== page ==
Laura Lilly Cotten
Apr 03, 2014 Laura Lilly Cotten is currently reading it
"A generality may have a use, as does a bludgeon, but it obliterates what is of particular use by oversimplifying. Nothing has been dealt this blow so much as the southern woman, black and white."
I started this book with high hopes of a good book about growing up and coming of age in the south. The author is about ten years older than I am so I thought much of her memories of growing up in a small Georgia town would resonate with me. Was I ever wrong! Ms Mayes life was nothing like my own and while I enjoyed some of the stories she related, I found the book rather depressing and as I neared the end, I was just skimming through it.
Lonna Pierce
A vivid portrait of "Under Tuscany" author, Frances Mayes's difficult childhood growing up in Georgia, every phrase is deliciously crafted by a wordsmith of the highest order. The poetry, word etymologies, and memoir are fragrant and palatable, creating word pictures rife with memorable imagery.
Gail Strickland
I swear Frances Mayes has written the story of my childhood and an excellent primer for anyone wondering about "The South".
Under Magnolia is terrific. I really loved Maye's story. It's no wonder she waited into her 70's to write this memoir. I am sure it took much reflection to be able to reconstruct such memories. There aren't many fiction novels that would have held my attention of a Southern family as this one did.

I almost want to describe her family as tragic but I guess Mayes is the proof that it wasn't a tragedy after all. I think she was insightful about her father having stayed behind and therefore missing...more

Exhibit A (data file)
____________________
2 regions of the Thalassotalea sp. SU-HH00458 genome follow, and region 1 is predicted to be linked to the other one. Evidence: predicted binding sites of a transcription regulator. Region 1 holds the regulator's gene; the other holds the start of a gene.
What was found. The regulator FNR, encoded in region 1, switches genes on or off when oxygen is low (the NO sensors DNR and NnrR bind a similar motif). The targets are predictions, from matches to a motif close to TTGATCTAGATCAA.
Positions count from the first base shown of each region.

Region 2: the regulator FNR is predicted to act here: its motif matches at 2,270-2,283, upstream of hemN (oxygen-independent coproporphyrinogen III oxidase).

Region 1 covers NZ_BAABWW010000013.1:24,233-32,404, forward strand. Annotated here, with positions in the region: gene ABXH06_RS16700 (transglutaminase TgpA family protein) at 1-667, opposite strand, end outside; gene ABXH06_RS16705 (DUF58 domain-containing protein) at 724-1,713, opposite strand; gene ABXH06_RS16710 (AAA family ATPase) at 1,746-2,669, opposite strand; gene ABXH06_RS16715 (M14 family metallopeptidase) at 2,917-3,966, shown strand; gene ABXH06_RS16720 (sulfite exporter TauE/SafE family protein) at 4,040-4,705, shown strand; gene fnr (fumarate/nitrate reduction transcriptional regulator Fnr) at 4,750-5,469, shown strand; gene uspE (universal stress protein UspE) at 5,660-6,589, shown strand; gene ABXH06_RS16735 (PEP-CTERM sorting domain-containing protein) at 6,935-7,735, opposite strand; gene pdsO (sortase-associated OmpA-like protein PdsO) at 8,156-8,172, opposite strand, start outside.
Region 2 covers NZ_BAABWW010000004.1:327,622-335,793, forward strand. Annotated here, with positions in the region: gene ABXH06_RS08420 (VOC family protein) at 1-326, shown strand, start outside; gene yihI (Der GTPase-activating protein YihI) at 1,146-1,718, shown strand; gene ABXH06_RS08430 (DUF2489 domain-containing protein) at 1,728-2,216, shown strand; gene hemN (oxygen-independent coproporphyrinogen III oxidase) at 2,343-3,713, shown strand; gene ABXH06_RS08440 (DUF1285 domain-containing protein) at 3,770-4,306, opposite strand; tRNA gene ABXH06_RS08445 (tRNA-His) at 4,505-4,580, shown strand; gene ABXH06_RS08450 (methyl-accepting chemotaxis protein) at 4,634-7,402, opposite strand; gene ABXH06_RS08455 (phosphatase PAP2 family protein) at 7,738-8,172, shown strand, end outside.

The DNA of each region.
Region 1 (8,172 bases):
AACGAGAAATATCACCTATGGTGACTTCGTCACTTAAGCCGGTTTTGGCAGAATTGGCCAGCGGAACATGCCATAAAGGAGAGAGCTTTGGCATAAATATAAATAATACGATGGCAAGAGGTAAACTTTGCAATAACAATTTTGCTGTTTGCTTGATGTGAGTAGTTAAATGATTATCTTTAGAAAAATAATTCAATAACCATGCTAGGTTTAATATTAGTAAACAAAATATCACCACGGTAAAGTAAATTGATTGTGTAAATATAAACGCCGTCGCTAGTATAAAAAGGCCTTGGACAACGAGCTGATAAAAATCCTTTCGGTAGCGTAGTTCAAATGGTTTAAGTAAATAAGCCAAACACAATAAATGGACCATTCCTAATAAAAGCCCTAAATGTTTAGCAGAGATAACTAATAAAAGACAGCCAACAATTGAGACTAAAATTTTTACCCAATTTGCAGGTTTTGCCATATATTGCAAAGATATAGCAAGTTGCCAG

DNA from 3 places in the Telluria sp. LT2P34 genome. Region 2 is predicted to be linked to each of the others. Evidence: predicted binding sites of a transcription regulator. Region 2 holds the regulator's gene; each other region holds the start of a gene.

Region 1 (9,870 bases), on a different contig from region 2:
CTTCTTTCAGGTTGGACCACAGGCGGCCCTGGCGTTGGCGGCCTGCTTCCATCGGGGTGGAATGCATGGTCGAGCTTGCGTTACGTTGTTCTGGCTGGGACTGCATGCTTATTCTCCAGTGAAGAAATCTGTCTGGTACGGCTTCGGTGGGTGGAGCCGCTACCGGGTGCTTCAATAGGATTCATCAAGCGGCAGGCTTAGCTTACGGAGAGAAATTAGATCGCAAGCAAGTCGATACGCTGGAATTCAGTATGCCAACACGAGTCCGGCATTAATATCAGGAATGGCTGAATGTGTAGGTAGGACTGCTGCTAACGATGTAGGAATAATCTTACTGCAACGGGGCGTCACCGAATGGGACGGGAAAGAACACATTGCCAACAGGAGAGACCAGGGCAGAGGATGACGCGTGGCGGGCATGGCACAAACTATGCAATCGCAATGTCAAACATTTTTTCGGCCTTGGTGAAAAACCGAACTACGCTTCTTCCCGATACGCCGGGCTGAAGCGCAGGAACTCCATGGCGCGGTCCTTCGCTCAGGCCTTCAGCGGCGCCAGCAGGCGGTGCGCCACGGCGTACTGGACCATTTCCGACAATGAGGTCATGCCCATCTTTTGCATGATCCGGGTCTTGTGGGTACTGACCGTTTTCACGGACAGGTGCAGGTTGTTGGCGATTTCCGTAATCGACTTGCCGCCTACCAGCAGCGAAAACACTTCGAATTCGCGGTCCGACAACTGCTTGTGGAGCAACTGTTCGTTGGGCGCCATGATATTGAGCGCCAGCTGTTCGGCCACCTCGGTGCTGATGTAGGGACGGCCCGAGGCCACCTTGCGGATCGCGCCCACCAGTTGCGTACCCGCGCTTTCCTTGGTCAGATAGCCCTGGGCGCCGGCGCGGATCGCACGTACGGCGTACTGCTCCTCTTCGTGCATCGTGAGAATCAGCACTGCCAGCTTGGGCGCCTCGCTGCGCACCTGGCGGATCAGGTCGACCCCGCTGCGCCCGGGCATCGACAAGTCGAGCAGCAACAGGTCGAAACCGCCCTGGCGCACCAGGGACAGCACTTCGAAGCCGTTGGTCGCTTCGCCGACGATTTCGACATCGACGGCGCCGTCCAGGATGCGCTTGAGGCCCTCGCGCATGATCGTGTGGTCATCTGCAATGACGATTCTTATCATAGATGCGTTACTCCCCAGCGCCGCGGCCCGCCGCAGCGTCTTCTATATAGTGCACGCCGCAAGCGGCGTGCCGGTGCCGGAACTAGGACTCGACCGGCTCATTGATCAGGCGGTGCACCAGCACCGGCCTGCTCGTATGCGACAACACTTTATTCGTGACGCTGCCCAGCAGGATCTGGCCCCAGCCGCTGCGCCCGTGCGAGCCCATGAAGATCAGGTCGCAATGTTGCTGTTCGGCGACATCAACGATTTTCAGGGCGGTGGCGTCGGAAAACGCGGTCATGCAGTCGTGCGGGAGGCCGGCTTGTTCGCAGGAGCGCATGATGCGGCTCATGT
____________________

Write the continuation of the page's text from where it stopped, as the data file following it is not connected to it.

Nancy Narma
“Not All I Had Hoped It Would Be”

With the exception of the preface, the first few and last chapters—this collection of memories was a disappointment. The Author has also written “Under the Tuscan Sun”, and with it being one of my favorite movies, I was more than a little excited to delve into “Under Magnolia--A Southern Memoir”. I was thoroughly enticed by the preface and first chapters –including her move to Hillsborough, North Carolina (and the pleasantries discovered within) from their former...more
Forrest Gander
For those of us growing old visiting our parents in nursing homes, for those of us who have dreamed of being pursued by a panther or wolf and lying deathly still while it sniffs us, for anyone who has had to crack the shell of one world in order to be born into another, this is a memoir that opens to us.

Reading the book is a delicious experience, even when the incidents and characters are appalling. Mayes' language is as ever, poetically on point. "She humped glory....grabbled in the dirt....her...more
Enchanted Prose
Southern Memories – The enduring power of a passion for reading, writing, friendship, and a “sense of place”: It’s wonderfully fitting that the first book I can’t wait to share that’s outside the historical/contemporary fiction genre Enchanted Prose mostly blogs about is a gorgeous Southern memoir by the “Bard of Tuscany” whose madly in love with prose. You don’t even need Frances Mayes to say she “loves imagery, I will practice writing as though I were painting.” Her writing is so sensory and p...more
Khamneithang Vaiphei
Under Magnolia: A Southern Memoir by Frances Mayes is a deep, thoughtful and intensely honest but at times strikingly humorous recollection of a youthful life, brimming with optimism and the vagaries of life. While some may be a tad confused by the metaphors used, she revels in painting the perfect imagery for anyone with the proclivity to see it. Under Magnolia is a memoir that is both gentle and rough, a memoir that is crafted the way memoirs should be written.

What is stranger than memory, tha...more
Marcie Kremer